BRCA1 or BRCA2 (BRCA1/2)-mutated ovarian carcinomas may originate in the fallopian tube. The authors of this report investigated alterations in BRCA1/2 tubal epithelium to define the molecular pathogenesis of these carcinomas.
BRCA1 or BRCA2 (BRCA1/2)-mutated ovarian carcinomas may originate in the fallopian tube. The authors of this report investigated alterations in BRCA1/2 tubal epithelium to define the molecular pathogenesis of these carcinomas.
Tubal epithelium was evaluated from 31 BRCA1/2 mutation carriers with gynecologic carcinomas (BRCA CA), 89 mutation carriers who underwent risk-reducing salpingo-oophorectomy (RRSO), and 87 controls. Ki-67 expression and p53 foci (≥10 of 12 consecutive staining cells) were scored by 2 investigators who were blinded to patient designations. Expression levels of p27 and p21 were evaluated within p53 foci. Loss of heterozygosity at the BRCA1/2 mutation site was evaluated in microdissected p53 foci and tubal neoplasms.
Background tubal proliferation as measured by Ki-67 staining was increased in the BRCA1 RRSO group (P = .005) compared with the control group. Women who had BRCA1/2 mutations had more p53 foci identified per tubal segment than women in the control group (P = .02). Levels of p27 were decreased in 12 of 28 p53 foci from women with BRCA1 mutations and in 0 of 16 p53 foci from controls (P = .002). There was no loss of the wild type BRCA1/2 allele in 5 tested p53 foci. Tubal neoplasia lost the wild type allele in 6 of 6 foci (P = .002).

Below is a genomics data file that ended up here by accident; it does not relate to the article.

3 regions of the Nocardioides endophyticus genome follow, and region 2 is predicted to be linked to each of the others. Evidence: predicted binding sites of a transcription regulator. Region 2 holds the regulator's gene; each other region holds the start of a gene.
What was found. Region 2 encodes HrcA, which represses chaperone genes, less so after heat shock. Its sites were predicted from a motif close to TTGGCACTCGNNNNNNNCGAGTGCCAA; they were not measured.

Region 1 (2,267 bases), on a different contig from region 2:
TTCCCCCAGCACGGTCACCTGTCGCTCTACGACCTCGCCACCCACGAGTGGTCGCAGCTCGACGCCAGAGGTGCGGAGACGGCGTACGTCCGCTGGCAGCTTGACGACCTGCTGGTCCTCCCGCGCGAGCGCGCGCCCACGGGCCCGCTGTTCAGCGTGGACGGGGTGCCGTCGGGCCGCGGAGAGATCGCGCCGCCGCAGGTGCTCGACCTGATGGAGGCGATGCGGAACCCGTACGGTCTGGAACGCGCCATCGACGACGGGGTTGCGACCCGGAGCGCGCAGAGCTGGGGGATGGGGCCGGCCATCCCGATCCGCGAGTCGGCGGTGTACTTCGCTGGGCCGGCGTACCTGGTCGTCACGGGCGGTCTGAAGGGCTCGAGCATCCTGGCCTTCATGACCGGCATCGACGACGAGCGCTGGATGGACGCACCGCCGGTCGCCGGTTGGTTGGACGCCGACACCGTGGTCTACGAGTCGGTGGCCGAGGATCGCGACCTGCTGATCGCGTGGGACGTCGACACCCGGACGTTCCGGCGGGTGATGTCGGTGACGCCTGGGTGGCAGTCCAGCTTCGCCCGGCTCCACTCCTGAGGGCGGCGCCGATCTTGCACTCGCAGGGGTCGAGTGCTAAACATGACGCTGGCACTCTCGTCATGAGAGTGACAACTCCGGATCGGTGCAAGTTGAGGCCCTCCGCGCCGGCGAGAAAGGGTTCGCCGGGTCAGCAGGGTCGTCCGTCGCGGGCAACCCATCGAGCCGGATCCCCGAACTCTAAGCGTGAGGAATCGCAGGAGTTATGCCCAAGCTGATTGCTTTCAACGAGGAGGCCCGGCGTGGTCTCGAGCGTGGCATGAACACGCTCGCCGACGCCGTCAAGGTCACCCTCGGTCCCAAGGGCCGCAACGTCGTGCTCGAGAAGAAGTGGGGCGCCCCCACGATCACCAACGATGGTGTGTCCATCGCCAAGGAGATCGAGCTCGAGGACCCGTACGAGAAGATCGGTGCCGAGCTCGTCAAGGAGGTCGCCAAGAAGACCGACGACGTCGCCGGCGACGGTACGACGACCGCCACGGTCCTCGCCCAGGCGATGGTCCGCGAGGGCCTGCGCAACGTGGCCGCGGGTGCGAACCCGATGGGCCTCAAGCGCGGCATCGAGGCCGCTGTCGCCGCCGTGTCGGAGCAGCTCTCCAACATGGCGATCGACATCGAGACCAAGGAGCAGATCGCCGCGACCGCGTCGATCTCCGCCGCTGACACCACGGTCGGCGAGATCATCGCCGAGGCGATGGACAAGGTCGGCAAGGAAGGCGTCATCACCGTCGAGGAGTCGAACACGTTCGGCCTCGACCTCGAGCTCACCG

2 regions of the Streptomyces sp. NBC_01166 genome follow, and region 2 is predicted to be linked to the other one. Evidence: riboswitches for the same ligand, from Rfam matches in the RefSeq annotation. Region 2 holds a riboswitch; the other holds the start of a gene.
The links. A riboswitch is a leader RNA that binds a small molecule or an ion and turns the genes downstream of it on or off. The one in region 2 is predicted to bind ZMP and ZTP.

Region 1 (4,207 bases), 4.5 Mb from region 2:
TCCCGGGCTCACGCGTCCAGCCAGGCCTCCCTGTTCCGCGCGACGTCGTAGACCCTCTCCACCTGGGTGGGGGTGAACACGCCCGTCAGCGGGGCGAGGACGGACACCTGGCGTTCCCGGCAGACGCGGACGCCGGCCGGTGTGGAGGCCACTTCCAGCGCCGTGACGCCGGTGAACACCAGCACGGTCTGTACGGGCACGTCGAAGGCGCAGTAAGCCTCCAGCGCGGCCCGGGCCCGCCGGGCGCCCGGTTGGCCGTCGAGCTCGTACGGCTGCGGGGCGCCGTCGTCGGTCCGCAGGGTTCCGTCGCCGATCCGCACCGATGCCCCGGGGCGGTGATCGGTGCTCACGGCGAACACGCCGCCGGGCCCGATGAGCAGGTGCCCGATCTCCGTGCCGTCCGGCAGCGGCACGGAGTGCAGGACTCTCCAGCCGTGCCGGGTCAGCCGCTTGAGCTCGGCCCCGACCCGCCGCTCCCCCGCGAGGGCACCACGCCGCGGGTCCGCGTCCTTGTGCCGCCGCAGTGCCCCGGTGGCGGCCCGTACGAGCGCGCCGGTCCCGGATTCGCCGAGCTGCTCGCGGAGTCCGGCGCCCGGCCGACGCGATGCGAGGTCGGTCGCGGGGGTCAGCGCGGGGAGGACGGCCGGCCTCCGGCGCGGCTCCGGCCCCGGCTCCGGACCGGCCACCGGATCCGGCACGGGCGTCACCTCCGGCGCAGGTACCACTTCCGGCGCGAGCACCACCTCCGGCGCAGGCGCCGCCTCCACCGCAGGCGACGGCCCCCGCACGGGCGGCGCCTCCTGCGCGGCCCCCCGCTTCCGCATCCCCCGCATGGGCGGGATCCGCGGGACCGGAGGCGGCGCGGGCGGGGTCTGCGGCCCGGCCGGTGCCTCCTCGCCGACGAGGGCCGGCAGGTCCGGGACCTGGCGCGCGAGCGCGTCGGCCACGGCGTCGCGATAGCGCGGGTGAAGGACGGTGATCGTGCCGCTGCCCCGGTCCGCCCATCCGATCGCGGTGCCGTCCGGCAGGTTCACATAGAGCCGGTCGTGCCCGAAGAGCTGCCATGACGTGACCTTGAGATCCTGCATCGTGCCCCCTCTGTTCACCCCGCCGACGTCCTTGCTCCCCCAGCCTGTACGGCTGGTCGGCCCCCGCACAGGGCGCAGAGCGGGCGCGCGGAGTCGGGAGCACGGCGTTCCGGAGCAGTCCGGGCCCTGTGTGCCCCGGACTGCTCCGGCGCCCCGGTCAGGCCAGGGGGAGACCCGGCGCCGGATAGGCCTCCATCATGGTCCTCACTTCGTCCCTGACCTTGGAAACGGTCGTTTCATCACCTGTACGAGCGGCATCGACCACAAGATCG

The current results suggested a model of tubal carcinogenesis in women with BRCA1/2 mutations. Increased proliferation occurred globally in at-risk tubal epithelium. A mutation in the tumor protein p53 gene TP53 with clonal proliferation and loss of p27 occurred before neoplastic proliferation. Loss of the wild type BRCA1/2 allele occurred with neoplastic proliferation and before invasion. Cancer 2010. © 2010 American Cancer Society.
The majority of epithelial ovarian carcinomas are of high-grade serous or undifferentiated histology and present with established metastatic disease. Early detection strategies have been hindered by an inability to define the molecular progression of a clear precursor lesion.
Approximately 10% to 15% of ovarian carcinomas occur in women with inherited mutations in the BRCA1 and BRCA2 breast cancer genes,1, 2 who have an estimated 20% to 50% lifetime risk of ovarian carcinoma.3, 4 Multiple studies have examined the prophylactically removed ovaries of these women in attempts to identify precursor lesions in ovarian epithelium. The majority of recent studies with pathologists who were blinded to patient status using both standard light microscopy and immunohistochemistry have been unable to identify a reproducible precursor (preneoplastic or noninvasive neoplastic) lesion in ovarian epithelium from high-risk women.5-7
Recently, several studies have considered the role of the fallopian tube in the pathogenesis of high-grade serous carcinomas of the ovary and peritoneum. Occult carcinomas identified at the time of risk-reducing salpingo-oophorectomy (RRSO) in women with BRCA1/2 mutations are found in 4.4% to 38% of high-risk women who undergo RRSO, and 57% to 100% of those lesions are found in the fallopian tube.8-15 These findings support the hypothesis that most hereditary carcinomas of the ovary and peritoneum are seeded by neoplastic cells from the fallopian tube.
Carcinomas in BRCA1/2 mutation carriers typically have lost the wild type BRCA1/2 allele.16-18 Loss of heterozygosity for BRCA1/2 also has been described in high-grade intraepithelial neoplasia (IEN) in the fallopian tubes of mutation carriers,19 indicating that loss of the wild type allele is an early step in BRCA1/2-related carcinogenesis.